Choice of deshi, cultured, foreign consumer items

| Updated: February 26, 2022 00:00:25

Choice of  deshi,  cultured,  foreign  consumer items

As a consumer, everyone is different and so are personal likes and dislikes. However, when it comes to making a choice of consumer goods from the staple to the toiletries to the fancy items with no utility value except for pleasure to the eye, it is impossible to find as many varieties in the market as there are people. Yet people of a given locality, region or country develops a common taste for so many things that those are either locally grown or imported to meet their need.
Even food choice in extreme cases can be shocking to people. Leave alone the nomadic or ethnic people living mostly in or close to forests who eat some animals the Bangalees shudder to think of. How surprising that some Bangalees who migrated to Andhra Pradesh in time of Pakistan discovered that ripe palms go rotten there because it is no food to people there. What is food to one can be an object of derision to another.
However, as the saying goes, beggars have no choice. In desperate situation people eat anything and everything. The planet Earth, albeit it has been damaged grievously, still produces enough to feed its 7.0 or so billion people. But by this time, there has been an agricultural revolution or the traditional crops and cultivation system would not be able to meet the demand for food. For example, the high yielding varieties of paddy have elbowed out the local Aus, Aman and Deegha varieties. Then there are genetically modified (GM) crops over which controversy is raging.
Yet there are people who, for valid reasons, complain that most foods have lost taste. So they are on the look out to procure all that is local and traditional. Even retailers ---from vegetable vendors to retail fish traders ---are aware of some of their customers' weakness for all things 'deshi'. Let's start with rice. There is no Aman rice except some with reddish colour but it is a bit coarse and cannot meet the standard of finer quality. The only Aman variety called 'paisam' but mistakenly got the popularity as 'nazir shail' among consumers is now becoming rare.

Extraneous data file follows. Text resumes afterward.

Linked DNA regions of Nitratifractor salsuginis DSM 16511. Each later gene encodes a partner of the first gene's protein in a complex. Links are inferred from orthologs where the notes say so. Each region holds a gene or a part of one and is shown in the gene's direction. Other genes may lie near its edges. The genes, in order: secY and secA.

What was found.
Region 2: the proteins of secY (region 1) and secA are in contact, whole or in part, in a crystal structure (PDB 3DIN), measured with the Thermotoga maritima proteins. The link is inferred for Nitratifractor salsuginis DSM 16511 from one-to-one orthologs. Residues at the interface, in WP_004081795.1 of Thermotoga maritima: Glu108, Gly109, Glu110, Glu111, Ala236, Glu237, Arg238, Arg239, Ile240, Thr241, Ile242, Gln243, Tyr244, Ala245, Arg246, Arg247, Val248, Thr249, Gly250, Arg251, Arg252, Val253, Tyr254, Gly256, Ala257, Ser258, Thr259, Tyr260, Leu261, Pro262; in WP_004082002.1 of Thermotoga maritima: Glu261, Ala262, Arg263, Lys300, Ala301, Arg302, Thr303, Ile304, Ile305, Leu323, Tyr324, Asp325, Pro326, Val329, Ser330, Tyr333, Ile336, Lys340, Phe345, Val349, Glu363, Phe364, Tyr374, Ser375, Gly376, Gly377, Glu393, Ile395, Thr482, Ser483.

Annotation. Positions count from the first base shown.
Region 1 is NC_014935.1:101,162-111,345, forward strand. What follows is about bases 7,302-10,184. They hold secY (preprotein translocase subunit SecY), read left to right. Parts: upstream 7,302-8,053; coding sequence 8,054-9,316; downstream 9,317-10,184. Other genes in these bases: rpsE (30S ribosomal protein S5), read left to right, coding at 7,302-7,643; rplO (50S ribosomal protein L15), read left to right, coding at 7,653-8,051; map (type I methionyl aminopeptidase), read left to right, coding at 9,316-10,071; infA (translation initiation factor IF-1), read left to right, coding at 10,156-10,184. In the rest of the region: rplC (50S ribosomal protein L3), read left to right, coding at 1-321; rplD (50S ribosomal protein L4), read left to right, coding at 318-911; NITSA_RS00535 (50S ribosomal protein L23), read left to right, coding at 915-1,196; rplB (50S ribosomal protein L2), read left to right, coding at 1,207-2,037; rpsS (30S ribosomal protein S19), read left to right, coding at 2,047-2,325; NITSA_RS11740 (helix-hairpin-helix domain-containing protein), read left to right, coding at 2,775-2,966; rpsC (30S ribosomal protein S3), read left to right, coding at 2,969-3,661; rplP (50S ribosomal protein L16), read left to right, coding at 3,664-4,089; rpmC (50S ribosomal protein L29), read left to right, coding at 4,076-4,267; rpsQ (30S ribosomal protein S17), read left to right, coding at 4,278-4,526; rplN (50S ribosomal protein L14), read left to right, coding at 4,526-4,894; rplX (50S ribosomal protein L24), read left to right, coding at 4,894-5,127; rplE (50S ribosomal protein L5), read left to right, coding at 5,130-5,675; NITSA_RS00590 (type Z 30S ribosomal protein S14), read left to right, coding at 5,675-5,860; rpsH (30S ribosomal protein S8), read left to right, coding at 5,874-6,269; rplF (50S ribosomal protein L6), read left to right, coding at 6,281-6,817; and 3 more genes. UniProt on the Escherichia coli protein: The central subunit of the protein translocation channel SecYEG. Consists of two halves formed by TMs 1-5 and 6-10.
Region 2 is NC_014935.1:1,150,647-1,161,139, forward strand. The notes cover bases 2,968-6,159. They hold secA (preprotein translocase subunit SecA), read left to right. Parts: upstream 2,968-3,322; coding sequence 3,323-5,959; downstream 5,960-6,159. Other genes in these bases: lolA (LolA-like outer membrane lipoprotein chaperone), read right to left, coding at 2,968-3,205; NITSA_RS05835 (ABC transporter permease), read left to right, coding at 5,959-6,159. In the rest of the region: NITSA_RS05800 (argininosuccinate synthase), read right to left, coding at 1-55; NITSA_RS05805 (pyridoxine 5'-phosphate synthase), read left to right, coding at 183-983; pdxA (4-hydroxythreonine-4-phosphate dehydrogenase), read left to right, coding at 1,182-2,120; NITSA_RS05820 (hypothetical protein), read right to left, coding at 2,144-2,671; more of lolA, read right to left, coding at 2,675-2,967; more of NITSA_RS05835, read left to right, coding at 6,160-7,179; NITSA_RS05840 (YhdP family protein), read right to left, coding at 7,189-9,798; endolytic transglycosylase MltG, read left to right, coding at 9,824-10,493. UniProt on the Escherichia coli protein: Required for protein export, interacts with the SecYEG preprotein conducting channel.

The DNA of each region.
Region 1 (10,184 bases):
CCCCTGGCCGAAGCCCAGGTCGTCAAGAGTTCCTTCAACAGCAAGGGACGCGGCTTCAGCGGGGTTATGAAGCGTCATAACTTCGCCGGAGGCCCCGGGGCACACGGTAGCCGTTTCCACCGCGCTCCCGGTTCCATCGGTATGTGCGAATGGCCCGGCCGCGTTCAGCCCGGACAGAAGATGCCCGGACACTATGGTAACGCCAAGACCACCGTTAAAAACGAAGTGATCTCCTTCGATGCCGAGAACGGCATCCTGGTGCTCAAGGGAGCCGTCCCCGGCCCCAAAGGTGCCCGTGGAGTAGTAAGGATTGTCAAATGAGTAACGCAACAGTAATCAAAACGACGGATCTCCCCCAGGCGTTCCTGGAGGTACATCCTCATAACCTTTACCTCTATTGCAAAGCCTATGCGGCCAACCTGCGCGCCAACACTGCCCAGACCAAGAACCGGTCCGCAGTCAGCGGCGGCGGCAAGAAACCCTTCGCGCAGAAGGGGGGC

Next come pulses ---'musur' and 'mug'. In the face of aggressive cultivation of hybrid varieties, the more tasty variety is on the way to disappearance. Particularly, what was called 'sona mug' was a treat to both eyes and taste buds. It seems the variety has become extinct or if there is any, does not make it to city markets.
The best sources of protein to the Bangalees' dish were once fish and chicken. Now the matter is particularly intriguing. Many of the fish species were on the verge of extinction. So, scientists had to bring them back. They are now cultivated commercially even in natural water bodies. Those who still pine for original 'deshi' or local 'pabda' have to be greatly disappointed. 'Koi', 'shing', 'tengra' of the indigenous varieties are still available but only rarely. 'Mini' or 'roina' is completely of the cultivated type. But fish traders would like customers to believe that the cultured varieties are the original type.
Then the debate over local chicken and other varieties is unending. With the broiler taking the centre stage of meat supply, even what is called 'Pakistani chicken' ---God knows why it is called so ---has also entered the competition for the local title. Unsuspecting customers often are deceived by chicken traders. Genuine local chickens are still available but how long they will prevail is not known. Eggs are produced in poultry farms but still there are some which traders call 'deshi dim'. In fact, the eggs available are not from local hens but from the 'Pakistani' variety, a trader would confide if he is long familiar with you.
Thus the debate continues for endless rounds when customers are choosey about selecting the local variety of papaya, cauliflower and a host of other vegetables. Taste certainly differs but not all can choose the local varieties which are costlier at a time when the heat is up in the market.
However, it is the same customers who are particularly in favour of local commodities, will look for toiletries of foreign origin. From face cream to after-shave lotion, the foreign brands will be at the top of their shopping list. The 'deshi'-'bideshi' choices are more than a practical preference. It is a psychological tug of war too. People qualifying to be nouveau riche hanker after things they have eyed from shops' windows. So, the luxury goods must correspond to their newly acquired wealth.

Share if you like